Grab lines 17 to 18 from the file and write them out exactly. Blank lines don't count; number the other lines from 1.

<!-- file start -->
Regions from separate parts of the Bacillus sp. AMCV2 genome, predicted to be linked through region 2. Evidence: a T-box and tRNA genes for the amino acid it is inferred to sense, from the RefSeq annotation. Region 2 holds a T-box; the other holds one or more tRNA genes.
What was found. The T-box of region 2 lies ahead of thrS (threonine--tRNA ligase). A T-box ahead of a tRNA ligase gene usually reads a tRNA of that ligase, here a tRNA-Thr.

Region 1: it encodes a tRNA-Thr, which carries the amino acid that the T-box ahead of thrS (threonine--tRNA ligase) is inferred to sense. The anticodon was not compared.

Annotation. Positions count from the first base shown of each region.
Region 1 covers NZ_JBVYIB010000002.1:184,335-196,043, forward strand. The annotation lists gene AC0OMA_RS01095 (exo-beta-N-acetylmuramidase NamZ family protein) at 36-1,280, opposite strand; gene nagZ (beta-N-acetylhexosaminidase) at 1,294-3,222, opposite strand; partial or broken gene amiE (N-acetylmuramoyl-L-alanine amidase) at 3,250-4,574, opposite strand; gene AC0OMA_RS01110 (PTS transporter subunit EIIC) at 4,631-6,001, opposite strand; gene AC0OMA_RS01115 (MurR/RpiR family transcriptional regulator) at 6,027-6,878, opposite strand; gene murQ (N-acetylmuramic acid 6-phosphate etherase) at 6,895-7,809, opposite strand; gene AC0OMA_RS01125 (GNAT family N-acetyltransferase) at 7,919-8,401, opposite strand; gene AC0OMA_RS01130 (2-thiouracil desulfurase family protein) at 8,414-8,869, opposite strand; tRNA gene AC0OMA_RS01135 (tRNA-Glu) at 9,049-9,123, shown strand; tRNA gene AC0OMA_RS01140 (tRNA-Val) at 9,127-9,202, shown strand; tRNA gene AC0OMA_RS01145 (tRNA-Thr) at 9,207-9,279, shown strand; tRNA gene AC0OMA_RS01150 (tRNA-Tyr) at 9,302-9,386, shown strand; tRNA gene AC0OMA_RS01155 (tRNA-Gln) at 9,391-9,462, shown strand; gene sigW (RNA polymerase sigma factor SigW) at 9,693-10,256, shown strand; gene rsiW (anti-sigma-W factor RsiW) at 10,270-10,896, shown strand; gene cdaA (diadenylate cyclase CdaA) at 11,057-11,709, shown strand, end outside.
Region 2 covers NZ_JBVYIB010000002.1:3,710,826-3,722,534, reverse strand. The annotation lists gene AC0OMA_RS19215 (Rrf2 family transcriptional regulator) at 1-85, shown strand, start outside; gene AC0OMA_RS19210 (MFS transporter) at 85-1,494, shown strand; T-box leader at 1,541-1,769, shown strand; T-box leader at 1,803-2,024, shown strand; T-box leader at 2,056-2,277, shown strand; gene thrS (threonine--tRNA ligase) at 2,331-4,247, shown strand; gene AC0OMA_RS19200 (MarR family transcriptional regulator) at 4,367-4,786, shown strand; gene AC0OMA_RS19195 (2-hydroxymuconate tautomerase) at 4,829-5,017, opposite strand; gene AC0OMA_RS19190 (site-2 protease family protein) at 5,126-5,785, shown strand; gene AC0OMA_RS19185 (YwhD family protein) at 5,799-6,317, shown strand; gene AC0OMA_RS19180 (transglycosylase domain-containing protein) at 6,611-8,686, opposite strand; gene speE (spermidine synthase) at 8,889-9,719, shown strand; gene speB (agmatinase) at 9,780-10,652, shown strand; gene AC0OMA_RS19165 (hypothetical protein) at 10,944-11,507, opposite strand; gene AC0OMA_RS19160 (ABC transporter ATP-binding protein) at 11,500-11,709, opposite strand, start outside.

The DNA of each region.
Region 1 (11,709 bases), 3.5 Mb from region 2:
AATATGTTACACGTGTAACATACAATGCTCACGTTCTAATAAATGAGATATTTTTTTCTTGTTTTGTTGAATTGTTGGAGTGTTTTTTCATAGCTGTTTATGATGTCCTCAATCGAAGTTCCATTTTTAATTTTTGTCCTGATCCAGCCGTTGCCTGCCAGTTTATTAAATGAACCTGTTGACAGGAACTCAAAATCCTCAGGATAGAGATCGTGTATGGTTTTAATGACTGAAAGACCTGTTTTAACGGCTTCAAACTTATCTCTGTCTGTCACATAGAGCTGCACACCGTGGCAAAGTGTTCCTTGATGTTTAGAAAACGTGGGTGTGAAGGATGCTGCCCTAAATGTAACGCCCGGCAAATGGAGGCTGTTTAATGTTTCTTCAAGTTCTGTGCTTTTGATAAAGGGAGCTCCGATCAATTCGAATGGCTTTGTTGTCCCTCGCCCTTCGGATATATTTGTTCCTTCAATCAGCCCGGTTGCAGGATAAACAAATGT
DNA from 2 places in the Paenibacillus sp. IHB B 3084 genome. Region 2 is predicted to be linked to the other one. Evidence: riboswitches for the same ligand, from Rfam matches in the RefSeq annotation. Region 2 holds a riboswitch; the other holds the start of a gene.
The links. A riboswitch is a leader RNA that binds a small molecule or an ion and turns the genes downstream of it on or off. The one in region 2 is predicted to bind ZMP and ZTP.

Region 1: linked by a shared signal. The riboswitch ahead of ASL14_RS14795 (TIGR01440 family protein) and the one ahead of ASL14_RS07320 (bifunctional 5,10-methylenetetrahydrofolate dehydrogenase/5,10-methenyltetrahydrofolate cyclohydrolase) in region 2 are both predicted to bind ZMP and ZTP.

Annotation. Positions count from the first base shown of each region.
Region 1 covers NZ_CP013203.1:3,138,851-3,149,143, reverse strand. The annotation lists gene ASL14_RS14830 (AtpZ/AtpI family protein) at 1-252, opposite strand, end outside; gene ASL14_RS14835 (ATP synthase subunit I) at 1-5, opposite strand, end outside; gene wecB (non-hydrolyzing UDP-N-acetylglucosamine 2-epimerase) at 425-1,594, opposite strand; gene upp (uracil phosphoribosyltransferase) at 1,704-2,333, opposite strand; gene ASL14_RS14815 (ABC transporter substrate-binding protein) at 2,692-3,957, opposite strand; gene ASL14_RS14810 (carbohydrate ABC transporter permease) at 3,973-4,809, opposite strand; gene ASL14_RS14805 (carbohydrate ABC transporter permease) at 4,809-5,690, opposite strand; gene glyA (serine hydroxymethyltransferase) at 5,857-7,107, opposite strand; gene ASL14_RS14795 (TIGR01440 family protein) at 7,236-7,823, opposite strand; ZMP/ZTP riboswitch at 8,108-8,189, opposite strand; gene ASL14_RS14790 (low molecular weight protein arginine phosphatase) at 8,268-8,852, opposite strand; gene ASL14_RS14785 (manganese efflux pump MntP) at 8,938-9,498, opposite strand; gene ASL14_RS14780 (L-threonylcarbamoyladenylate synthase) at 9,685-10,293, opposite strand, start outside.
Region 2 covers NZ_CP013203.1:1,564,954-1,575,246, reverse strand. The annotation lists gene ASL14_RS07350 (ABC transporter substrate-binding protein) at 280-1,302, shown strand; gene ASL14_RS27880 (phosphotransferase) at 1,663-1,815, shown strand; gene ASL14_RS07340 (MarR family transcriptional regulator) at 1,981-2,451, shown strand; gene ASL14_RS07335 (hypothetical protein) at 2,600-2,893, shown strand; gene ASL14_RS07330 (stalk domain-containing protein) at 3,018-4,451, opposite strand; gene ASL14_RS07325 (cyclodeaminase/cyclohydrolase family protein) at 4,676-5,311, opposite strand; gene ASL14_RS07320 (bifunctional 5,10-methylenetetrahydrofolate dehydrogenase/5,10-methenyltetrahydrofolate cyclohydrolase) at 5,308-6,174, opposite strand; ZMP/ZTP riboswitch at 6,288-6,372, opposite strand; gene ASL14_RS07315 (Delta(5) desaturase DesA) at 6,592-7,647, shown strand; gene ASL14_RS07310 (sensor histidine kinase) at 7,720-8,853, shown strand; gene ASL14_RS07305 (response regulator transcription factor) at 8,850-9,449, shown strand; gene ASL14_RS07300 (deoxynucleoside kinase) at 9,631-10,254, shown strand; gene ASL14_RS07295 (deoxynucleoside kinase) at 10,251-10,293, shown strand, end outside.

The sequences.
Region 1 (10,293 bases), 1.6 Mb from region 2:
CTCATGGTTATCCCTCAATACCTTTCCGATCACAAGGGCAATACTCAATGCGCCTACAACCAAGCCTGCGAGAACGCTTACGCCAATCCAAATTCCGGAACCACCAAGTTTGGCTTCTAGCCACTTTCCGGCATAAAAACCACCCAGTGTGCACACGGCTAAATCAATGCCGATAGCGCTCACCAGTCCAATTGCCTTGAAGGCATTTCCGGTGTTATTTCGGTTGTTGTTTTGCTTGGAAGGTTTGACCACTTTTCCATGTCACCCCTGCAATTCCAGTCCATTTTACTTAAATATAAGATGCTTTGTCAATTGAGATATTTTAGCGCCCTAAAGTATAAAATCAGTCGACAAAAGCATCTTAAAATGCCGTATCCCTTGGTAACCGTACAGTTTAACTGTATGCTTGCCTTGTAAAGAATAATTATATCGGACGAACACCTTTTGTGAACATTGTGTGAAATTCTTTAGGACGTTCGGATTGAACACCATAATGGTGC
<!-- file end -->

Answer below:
Region 1 (10,293 bases), 1.6 Mb from region 2:
CTCATGGTTATCCCTCAATACCTTTCCGATCACAAGGGCAATACTCAATGCGCCTACAACCAAGCCTGCGAGAACGCTTACGCCAATCCAAATTCCGGAACCACCAAGTTTGGCTTCTAGCCACTTTCCGGCATAAAAACCACCCAGTGTGCACACGGCTAAATCAATGCCGATAGCGCTCACCAGTCCAATTGCCTTGAAGGCATTTCCGGTGTTATTTCGGTTGTTGTTTTGCTTGGAAGGTTTGACCACTTTTCCATGTCACCCCTGCAATTCCAGTCCATTTTACTTAAATATAAGATGCTTTGTCAATTGAGATATTTTAGCGCCCTAAAGTATAAAATCAGTCGACAAAAGCATCTTAAAATGCCGTATCCCTTGGTAACCGTACAGTTTAACTGTATGCTTGCCTTGTAAAGAATAATTATATCGGACGAACACCTTTTGTGAACATTGTGTGAAATTCTTTAGGACGTTCGGATTGAACACCATAATGGTGC